The application of Swiss sanctions to the merits of a claim differs from the application of EU sanctions. While EU sanctions contain a direct prohibition of certain contracts and transactions, including any claims arising from the reform, the application of Swiss sanctions requires additional analysis. A contract violating Swiss sanctions is null and void only if the prohibition existed at the time of conclusion of the contract. If sanctions enter into effect after that time, they may either render performance of the claims arising from the contract permanently impossible or only lead to a situation of (temporary) default.

Sanctions at enforcement stage

Sanctions may hinder the enforcement of arbitral awards either if they render the subject matter of the arbitration non-arbitrable (Article V(2)(a) of the New York Convention) or if recognition or enforcement of the award is contrary to the public policy of the enforcement forum (Article V(2)(b) of the convention).

Most jurisdictions acknowledge that economic disputes involving sanctioned parties are arbitrable. However, there are notable exceptions. For example, the Genoa Court of Appeals, in a case falling under the UN Security Council sanctions against Iraq, held that the embargo legislation deprived the parties from freely disposing of the contractual right at issue. It decided that the subject matter of the dispute was not arbitrable and that Italian courts had jurisdiction to declare the sanctioned contract inoperative (Fincantieri-Cantieri Navali Italiani SPA v Iraq, Riv Dell'arb 4 (1994) 505). Unsurprisingly, the Swiss Federal Supreme Court (4A_250/2013, January 21 2014) and Canadian courts (eg, Compagnie Nationale Air France v Libyan Arab Airlines, 2003 CanLII 35834 = [2003] RJQ 1040 = ASA Bulletin 21 (2003), 630 (Quebec Court of Appeal)) reached the opposite conclusion and held that contractual claims falling under a sanctions regime are arbitrable.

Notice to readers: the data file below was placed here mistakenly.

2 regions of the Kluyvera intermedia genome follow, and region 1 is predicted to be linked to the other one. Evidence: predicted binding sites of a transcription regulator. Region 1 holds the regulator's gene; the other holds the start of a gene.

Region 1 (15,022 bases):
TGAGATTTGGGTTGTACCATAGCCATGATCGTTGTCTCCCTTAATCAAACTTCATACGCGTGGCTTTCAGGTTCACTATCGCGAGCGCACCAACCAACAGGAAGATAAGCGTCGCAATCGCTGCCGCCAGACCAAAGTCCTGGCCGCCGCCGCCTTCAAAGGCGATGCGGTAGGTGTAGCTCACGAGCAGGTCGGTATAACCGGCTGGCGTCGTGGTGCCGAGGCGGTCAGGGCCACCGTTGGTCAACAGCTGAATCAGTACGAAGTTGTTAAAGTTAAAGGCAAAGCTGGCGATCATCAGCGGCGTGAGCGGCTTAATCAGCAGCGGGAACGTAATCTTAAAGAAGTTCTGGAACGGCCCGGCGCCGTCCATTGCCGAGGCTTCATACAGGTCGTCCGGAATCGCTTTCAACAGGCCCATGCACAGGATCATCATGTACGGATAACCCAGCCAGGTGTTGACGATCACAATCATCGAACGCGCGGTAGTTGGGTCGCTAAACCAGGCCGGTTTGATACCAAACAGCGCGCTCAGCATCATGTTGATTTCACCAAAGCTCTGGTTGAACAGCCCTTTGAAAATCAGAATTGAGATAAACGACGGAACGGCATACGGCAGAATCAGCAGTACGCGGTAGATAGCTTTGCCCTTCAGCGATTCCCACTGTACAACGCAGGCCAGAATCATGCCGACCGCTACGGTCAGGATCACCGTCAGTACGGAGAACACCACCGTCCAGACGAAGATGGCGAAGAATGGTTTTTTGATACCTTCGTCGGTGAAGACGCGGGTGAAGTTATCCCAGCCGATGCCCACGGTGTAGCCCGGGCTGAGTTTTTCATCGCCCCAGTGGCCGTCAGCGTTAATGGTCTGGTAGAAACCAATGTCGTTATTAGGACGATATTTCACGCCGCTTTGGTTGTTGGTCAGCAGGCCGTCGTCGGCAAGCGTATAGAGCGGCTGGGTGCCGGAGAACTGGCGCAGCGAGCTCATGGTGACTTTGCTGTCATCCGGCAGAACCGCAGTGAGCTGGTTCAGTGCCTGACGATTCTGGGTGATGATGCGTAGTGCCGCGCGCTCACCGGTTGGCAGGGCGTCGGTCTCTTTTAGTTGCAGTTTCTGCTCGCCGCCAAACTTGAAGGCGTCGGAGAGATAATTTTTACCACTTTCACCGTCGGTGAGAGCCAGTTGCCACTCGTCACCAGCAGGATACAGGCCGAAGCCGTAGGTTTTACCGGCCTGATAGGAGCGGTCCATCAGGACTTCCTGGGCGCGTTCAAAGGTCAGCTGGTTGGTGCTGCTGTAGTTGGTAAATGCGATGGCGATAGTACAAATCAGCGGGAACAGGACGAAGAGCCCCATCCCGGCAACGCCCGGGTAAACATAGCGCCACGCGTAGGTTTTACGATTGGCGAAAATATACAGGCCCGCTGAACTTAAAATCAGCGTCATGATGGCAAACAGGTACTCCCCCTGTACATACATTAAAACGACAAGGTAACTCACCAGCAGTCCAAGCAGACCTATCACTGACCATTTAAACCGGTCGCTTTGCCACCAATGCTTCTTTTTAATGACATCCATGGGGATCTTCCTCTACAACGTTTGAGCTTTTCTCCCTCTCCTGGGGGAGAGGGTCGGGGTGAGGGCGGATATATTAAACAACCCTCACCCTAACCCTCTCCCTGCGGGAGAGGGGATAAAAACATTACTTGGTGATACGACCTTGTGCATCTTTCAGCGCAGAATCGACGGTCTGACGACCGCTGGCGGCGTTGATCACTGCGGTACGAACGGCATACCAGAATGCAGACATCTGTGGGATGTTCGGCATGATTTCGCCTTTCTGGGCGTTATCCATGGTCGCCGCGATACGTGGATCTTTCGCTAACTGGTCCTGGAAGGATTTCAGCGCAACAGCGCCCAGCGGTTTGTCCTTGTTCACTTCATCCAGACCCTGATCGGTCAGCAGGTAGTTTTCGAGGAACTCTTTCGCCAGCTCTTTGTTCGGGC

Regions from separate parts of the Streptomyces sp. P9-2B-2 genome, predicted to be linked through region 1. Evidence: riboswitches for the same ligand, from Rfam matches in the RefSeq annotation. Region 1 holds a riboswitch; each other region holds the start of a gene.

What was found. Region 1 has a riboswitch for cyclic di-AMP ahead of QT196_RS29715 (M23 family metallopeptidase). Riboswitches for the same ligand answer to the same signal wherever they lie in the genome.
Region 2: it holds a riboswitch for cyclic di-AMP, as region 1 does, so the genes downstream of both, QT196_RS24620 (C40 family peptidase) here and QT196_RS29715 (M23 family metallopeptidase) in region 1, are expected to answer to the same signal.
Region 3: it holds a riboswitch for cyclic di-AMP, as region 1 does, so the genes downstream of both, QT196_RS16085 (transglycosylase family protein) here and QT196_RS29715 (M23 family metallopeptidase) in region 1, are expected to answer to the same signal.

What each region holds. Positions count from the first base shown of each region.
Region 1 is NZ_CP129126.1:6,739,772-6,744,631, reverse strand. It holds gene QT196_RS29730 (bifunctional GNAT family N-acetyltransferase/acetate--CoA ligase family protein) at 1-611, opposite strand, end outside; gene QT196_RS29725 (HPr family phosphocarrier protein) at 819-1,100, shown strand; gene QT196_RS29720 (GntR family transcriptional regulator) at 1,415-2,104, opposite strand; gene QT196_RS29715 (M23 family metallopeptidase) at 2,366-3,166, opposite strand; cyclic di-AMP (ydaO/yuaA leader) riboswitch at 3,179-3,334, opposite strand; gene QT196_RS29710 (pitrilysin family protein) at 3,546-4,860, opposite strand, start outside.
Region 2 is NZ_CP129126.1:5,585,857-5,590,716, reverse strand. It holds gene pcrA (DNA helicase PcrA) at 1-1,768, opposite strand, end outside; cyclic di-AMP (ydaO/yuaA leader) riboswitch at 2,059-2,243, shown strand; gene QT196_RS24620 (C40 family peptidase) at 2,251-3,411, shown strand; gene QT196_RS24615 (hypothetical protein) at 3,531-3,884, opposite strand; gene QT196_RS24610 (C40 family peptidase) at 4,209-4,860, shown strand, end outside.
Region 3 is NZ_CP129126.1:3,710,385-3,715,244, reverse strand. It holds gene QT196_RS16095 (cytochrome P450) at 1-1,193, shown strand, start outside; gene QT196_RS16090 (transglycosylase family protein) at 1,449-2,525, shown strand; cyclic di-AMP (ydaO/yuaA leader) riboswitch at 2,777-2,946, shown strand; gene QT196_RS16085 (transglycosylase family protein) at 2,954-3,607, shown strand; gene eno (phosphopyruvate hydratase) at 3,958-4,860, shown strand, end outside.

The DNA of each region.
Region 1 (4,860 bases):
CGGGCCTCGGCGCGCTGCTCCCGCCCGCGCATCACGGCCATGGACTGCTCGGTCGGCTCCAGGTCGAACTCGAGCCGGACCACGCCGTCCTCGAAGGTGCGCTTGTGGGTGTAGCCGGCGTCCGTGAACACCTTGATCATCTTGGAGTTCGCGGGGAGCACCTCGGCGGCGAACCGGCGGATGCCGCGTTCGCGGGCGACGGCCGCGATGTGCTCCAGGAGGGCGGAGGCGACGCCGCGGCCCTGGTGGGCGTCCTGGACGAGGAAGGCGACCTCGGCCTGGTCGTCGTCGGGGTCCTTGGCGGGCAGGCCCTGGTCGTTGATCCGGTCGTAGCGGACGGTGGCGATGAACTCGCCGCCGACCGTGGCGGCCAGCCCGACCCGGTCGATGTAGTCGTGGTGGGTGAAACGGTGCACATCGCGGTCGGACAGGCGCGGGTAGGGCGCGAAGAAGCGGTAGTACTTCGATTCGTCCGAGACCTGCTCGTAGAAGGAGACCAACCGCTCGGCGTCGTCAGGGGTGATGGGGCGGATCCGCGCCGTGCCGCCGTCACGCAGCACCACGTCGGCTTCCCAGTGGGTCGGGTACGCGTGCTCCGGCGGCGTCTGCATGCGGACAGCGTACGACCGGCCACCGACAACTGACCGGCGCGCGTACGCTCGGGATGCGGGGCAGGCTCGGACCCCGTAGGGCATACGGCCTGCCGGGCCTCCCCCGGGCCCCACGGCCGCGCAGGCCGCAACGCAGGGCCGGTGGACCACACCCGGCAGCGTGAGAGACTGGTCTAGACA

The question of whether an award deciding on a claim that falls under a sanctions regime complies with the public policy of the enforcement forum is more problematic. In this respect, the Swiss Federal Supreme Court again takes a liberal view – it upheld an award in which the tribunal found an agreement within the scope of sanctions against Iraq to be valid on the basis that the agreement was conditional on the lifting of the sanctions and was implemented only after that time. Moreover, the court recently allowed the recognition and enforcement of a $97 million award in favour of an Iranian company, dismissing the objection by the Israeli-owned Swiss counterparty that enforcement of the award would violate a fundamental principle of international law by contravening international sanctions against Iran (4A_250/2013, January 21 2014). The court held that the Swiss party had not pleaded in sufficient detail how enforcing the award was contrary to Swiss public policy.

For further information on this topic please contact Marc Veit or Tino Schneider at LALIVE by telephone (+41 58 105 2000) or email (mveit@lalive.ch or tschneider@lalive.ch). The LALIVE website can be accessed at www.lalive.ch.